Uber planning to break ground at former LTV site in Hazelwood
February 23, 2016 6:59 PM
The Almono site in Hazelwood, where the former LTV Coke Works used to stand.
By Madasyn Czebiniak and Mark Belko / Pittsburgh Post-Gazette
About 130 Hazelwood residents attending a community meeting Tuesday night welcomed Uber Technologies’ plan to test self-driving cars at a site in their community, although some expressed concern about the extent of the benefits.
Pittsburgh City Councilman Corey O’Connor, however, said that a company such as Uber should create a ripple effect and encourage other companies to come to Hazelwood.
Uber, the San Francisco-based ride-sharing company, intends to renovate the old locomotive roundhouse at the former LTV Coke Works and build temporary test roadways for self-driving cars at the site as part of an expansion in Pittsburgh.
In a blog posting this evening, the company said it plans to break ground in the next few months on another Advanced Technologies Center research facility at the 178-acre site known as Almono.
In addition to the roundhouse building, Uber’s plan includes construction of temporary test roadways and development of a green space along Tecumseh Street. Mr. O’Connor has said the test roadways could be in place three to five years and then removed.
The research facility is expected to create dozens of jobs. Mr. O’Connor also said it could be a huge boost for the neighborhood, providing it with national recognition.
The company also will work with Almono LP, the coalition of foundations that owns the site, and the Regional Industrial Development Corp., which manages it, to design and build future roads in the area.
“The investments we’re making in Pittsburgh today are key to the long-term future of transportation,” John Bares, director of Uber’s Advanced Technologies Center, said in a statement. “Self-driving technology has the potential to drastically cut down on accidents and congestion while making transportation even more affordable and convenient for everyone. The adoption of this technology at scale is likely still many years off, but the Steel City is a terrific place to invest now and in the future.”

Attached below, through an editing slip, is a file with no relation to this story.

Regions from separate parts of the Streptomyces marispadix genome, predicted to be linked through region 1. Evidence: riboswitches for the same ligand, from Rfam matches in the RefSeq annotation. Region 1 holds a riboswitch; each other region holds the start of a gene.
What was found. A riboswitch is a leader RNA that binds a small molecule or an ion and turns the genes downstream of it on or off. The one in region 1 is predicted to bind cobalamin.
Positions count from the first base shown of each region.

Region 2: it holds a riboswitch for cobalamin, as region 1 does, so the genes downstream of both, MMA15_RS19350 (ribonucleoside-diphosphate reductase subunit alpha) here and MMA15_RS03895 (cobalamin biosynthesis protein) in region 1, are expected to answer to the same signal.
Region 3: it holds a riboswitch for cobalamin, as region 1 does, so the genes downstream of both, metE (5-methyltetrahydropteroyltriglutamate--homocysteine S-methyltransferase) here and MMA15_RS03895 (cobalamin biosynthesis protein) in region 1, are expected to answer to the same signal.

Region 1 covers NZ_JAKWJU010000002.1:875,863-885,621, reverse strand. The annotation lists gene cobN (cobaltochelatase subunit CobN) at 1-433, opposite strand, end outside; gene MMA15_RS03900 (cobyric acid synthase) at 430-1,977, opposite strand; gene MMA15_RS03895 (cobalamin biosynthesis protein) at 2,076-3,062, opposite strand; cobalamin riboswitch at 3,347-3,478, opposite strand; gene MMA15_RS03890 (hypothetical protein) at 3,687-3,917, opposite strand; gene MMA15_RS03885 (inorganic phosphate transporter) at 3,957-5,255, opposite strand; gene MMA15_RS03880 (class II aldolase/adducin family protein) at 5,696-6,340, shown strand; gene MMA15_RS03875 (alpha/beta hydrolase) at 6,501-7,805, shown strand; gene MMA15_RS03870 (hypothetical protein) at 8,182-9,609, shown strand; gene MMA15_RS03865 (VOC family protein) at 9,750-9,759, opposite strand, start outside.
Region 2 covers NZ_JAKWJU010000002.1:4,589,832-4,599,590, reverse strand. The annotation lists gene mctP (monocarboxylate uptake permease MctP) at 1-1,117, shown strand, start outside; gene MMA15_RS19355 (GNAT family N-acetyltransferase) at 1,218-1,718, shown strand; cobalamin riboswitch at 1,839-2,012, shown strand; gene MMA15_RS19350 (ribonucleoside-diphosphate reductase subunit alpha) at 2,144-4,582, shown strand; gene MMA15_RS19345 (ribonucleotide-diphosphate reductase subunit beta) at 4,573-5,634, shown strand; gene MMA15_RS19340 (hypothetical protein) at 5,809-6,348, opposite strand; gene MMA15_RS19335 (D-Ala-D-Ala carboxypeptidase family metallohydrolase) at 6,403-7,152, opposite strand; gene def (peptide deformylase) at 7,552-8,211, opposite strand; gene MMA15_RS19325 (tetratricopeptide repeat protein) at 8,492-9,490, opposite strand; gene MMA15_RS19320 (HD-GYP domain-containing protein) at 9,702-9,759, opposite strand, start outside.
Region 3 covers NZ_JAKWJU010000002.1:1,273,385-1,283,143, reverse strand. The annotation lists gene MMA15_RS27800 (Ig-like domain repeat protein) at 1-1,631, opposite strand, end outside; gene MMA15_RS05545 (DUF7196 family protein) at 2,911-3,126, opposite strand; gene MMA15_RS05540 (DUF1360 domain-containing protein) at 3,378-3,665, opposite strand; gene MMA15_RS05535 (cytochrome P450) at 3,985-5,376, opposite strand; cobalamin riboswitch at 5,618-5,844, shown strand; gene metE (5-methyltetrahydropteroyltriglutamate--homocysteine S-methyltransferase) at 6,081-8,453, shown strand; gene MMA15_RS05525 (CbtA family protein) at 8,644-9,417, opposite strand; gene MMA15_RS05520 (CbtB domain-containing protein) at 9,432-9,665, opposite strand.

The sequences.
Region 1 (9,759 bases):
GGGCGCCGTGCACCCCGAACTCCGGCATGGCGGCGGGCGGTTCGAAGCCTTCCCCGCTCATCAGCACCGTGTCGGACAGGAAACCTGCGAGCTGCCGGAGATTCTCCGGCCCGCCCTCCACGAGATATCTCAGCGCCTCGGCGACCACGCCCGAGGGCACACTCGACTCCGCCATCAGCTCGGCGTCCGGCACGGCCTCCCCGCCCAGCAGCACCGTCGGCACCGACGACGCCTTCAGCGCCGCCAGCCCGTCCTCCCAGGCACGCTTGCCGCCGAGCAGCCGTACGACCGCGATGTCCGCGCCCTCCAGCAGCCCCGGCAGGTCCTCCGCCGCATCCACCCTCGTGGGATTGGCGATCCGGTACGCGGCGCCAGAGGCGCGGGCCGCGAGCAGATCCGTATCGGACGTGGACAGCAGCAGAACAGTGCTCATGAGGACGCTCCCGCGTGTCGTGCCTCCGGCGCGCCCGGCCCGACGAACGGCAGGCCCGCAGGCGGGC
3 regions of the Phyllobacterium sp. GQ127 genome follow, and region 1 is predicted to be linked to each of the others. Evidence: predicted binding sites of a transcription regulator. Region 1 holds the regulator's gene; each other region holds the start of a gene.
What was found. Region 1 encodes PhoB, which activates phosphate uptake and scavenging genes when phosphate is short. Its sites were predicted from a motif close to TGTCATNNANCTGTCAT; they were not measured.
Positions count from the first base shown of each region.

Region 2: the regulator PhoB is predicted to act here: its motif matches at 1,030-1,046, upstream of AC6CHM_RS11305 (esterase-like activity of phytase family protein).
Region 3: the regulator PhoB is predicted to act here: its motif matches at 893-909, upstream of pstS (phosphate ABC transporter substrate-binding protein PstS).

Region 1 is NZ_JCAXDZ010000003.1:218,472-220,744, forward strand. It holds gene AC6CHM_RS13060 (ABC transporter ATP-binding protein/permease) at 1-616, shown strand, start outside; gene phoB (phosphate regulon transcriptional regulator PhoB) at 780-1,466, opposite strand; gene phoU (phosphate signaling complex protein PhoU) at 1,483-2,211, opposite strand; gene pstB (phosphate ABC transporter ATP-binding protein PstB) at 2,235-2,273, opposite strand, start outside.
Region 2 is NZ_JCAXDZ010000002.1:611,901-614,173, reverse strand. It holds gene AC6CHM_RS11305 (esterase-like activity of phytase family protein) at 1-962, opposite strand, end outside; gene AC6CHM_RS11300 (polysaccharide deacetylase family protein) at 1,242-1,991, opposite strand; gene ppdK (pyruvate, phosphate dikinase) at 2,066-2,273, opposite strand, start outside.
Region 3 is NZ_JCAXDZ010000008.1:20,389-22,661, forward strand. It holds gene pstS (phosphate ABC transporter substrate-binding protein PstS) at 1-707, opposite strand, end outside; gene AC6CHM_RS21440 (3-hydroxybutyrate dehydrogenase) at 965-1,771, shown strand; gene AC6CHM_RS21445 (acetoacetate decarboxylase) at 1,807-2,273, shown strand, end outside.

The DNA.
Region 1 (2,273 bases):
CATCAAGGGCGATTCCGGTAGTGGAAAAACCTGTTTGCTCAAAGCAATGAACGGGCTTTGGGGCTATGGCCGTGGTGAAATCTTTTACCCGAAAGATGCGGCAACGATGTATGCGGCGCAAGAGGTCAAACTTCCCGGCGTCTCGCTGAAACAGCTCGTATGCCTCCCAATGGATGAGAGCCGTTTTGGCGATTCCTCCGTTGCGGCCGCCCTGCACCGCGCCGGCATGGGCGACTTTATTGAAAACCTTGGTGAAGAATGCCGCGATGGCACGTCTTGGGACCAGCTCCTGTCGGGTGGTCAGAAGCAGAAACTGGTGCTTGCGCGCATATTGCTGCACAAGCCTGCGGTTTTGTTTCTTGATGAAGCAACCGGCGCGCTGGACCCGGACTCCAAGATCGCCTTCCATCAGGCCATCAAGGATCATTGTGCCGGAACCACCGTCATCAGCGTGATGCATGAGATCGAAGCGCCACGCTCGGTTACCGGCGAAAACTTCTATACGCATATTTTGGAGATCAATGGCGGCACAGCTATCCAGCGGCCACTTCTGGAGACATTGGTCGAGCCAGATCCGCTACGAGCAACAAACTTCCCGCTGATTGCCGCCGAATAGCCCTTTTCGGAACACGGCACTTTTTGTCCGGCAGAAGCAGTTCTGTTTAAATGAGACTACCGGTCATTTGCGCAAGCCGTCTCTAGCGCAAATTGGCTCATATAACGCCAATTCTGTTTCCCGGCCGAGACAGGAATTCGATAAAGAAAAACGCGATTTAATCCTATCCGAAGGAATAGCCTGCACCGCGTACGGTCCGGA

“I’m excited that Uber decided to come,” Hazelwood resident Dewayne Murray, 60, said after the meeting. “They’re going to be sort of like Macy’s or something in the mall. They’re going to be a flagship in the community, and I expect other things will start from that. I think it will be the beginning of making us a destination point.”
But lifelong resident Homer Craig, 76, wondered how the development will affect Hazelwood’s population.
“You talk about self-driven cars and Uber. I’m thinking in terms of jobs,” he said. “Right now, you have drones. Drones will eventually take pilots’ jobs. Now Uber has drivers. When those cars are self-driving, how many drivers will be working? ... I realize that it’s progress, but show us where it benefits us, because if it doesn’t benefit us, then it doesn’t matter.”
The Hazelwood facility would supplement the Advanced Technologies Center that Uber opened in the Strip District last year, working on mapping and safety technology for the self-driving cars.
Uber representative Jeff Fullerton told residents, “The things that we will do in there are fairly quiet, fairly non-obtrusive.”
Uber said the Almono facility would be in place temporarily while the RIDC prepares the land for long-term housing and office development.
Duquesne Mayor Phillip Krivacek has said that Uber also is considering a test track at the former U.S. Steel Duquesne Works, now an industrial park, although a source with knowledge of the discussions said nothing concrete is planned.
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